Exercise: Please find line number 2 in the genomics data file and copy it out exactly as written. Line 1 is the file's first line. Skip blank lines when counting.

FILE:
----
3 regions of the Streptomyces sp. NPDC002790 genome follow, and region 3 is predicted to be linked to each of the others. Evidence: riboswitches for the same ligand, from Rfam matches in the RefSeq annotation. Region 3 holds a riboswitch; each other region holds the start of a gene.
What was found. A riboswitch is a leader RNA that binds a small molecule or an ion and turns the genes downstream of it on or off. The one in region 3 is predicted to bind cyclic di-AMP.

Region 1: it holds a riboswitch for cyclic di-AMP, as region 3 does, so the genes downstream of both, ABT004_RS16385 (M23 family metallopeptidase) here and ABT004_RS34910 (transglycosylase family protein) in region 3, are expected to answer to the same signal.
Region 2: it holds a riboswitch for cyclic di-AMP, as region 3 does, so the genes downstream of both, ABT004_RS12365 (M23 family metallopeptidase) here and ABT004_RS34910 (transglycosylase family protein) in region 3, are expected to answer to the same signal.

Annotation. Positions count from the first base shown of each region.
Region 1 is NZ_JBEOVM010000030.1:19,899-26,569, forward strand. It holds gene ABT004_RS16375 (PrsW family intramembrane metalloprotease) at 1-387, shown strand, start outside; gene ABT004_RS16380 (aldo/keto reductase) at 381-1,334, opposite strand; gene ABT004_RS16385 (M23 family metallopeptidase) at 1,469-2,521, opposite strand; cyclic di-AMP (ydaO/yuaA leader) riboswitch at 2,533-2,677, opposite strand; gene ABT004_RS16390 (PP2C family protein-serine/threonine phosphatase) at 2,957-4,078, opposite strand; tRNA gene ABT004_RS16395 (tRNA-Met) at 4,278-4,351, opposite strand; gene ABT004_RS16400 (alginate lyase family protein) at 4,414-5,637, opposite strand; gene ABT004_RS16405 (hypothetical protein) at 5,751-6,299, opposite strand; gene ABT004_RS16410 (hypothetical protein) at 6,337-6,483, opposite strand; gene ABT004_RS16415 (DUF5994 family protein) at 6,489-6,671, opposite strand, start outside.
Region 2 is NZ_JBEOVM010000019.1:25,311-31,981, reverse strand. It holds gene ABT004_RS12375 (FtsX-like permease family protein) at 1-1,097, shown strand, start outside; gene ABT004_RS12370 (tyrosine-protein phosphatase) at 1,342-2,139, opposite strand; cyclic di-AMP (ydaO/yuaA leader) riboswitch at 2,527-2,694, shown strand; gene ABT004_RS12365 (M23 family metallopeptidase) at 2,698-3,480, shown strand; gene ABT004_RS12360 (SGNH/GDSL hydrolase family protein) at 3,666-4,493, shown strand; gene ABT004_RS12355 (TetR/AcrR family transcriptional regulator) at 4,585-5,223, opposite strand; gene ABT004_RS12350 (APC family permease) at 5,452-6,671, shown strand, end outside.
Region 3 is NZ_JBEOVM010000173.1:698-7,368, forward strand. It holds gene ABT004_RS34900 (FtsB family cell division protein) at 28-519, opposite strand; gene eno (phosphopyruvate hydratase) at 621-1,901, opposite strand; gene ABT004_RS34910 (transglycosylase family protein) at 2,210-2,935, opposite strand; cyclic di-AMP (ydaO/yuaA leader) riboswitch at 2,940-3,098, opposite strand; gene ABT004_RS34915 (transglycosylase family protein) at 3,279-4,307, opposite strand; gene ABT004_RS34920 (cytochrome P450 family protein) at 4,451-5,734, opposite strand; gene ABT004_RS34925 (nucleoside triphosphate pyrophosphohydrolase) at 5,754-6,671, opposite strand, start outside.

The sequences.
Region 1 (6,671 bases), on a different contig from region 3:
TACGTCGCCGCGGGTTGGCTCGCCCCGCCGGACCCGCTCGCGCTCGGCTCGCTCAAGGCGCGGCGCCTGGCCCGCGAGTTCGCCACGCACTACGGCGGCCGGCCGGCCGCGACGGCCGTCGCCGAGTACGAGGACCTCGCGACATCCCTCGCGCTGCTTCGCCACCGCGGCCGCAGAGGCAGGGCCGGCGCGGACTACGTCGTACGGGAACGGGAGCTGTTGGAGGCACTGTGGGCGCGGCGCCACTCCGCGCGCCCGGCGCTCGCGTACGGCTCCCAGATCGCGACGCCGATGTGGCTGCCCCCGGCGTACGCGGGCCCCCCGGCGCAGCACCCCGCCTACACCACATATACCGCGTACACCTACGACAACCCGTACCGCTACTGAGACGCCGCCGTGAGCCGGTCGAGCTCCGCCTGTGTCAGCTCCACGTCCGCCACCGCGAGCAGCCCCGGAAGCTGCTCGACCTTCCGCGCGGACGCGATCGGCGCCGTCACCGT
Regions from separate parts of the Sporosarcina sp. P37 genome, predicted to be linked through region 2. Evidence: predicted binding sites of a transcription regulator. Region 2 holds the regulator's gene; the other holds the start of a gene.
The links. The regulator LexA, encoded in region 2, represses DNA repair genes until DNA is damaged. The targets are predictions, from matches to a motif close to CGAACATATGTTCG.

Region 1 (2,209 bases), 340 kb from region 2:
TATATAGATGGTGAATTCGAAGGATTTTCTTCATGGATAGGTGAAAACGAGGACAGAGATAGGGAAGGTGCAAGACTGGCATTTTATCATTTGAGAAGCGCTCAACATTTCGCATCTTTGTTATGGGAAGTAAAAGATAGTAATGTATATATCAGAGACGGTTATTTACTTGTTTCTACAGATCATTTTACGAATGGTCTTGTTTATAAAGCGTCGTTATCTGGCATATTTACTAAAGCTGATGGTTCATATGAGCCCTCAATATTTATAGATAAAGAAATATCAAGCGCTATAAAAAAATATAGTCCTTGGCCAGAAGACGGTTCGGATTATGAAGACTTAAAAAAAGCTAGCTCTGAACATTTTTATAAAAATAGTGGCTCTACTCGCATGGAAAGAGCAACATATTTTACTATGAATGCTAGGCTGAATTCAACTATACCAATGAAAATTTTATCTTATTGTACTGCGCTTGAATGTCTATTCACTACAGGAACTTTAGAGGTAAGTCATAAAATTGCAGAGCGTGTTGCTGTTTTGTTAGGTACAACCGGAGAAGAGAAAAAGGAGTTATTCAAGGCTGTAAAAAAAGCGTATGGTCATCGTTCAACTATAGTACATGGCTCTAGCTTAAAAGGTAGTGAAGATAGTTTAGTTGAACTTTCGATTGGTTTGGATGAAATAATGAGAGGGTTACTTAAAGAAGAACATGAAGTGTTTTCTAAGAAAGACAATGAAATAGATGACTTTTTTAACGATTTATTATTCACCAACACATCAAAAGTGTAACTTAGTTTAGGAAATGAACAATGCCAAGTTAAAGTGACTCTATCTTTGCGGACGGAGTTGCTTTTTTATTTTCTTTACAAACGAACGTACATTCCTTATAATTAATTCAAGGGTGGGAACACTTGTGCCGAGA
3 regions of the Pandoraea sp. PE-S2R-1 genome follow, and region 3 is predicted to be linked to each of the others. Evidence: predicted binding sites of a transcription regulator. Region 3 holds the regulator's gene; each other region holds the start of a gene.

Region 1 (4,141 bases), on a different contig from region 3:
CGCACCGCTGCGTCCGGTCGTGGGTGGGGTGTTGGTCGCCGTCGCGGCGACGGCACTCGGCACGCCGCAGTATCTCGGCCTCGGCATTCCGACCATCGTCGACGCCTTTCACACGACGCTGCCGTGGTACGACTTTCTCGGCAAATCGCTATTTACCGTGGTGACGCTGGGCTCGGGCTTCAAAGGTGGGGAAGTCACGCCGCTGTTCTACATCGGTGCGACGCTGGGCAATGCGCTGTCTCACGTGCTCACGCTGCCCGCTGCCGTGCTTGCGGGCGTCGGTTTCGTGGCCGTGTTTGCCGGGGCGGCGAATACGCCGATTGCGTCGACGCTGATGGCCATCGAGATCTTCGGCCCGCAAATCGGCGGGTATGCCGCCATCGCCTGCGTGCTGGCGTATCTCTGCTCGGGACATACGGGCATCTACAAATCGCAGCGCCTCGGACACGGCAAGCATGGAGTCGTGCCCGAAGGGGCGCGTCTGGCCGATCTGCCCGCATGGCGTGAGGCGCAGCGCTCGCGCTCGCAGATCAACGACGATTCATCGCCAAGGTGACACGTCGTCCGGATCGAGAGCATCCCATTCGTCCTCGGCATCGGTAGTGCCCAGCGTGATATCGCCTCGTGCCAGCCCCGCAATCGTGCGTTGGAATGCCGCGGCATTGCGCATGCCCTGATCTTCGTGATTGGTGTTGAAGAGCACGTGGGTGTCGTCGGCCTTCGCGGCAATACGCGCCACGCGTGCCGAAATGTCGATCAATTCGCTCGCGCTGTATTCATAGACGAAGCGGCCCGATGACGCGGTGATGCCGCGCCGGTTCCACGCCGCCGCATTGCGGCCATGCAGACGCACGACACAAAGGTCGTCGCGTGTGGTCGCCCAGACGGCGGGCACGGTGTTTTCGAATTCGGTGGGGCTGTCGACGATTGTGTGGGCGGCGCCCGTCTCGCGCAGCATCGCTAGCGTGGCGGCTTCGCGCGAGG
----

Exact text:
What was found. A riboswitch is a leader RNA that binds a small molecule or an ion and turns the genes downstream of it on or off. The one in region 3 is predicted to bind cyclic di-AMP.